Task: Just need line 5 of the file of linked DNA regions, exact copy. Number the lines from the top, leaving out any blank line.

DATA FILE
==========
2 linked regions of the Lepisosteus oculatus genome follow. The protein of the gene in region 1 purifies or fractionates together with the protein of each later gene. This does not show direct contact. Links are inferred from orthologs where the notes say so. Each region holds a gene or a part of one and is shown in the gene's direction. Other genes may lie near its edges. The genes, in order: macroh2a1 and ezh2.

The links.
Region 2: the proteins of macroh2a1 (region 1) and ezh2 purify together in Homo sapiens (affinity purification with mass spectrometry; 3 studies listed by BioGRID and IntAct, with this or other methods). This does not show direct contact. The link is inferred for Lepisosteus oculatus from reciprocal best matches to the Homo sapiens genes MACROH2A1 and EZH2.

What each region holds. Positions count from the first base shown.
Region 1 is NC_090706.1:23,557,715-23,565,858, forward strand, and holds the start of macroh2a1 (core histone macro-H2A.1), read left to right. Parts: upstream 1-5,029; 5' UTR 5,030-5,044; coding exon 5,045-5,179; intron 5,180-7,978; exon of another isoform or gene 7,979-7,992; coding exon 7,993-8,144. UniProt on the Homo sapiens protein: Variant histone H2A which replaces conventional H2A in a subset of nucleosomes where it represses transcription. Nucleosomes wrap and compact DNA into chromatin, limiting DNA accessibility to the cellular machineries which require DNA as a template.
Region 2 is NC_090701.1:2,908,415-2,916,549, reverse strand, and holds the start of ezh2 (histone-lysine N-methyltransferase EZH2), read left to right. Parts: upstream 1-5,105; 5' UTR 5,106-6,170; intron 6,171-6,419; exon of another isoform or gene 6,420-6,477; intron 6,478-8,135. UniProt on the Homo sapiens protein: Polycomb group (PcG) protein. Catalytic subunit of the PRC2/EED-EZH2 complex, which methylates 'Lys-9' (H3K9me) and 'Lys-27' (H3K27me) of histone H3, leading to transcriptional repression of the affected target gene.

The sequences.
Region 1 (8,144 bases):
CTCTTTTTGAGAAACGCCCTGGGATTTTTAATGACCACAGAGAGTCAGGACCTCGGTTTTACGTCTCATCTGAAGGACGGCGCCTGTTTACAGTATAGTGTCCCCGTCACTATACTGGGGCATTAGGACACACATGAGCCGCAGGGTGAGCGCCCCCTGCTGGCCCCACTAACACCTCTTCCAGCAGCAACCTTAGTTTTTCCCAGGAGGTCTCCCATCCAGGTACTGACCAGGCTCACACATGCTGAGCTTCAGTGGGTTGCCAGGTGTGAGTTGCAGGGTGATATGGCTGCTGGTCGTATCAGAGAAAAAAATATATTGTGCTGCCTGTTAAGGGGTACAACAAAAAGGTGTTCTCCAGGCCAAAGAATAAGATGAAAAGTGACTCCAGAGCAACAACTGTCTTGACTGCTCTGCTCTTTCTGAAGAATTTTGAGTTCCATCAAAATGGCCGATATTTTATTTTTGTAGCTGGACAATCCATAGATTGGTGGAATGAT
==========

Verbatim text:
Region 1 is NC_090706.1:23,557,715-23,565,858, forward strand, and holds the start of macroh2a1 (core histone macro-H2A.1), read left to right. Parts: upstream 1-5,029; 5' UTR 5,030-5,044; coding exon 5,045-5,179; intron 5,180-7,978; exon of another isoform or gene 7,979-7,992; coding exon 7,993-8,144. UniProt on the Homo sapiens protein: Variant histone H2A which replaces conventional H2A in a subset of nucleosomes where it represses transcription. Nucleosomes wrap and compact DNA into chromatin, limiting DNA accessibility to the cellular machineries which require DNA as a template.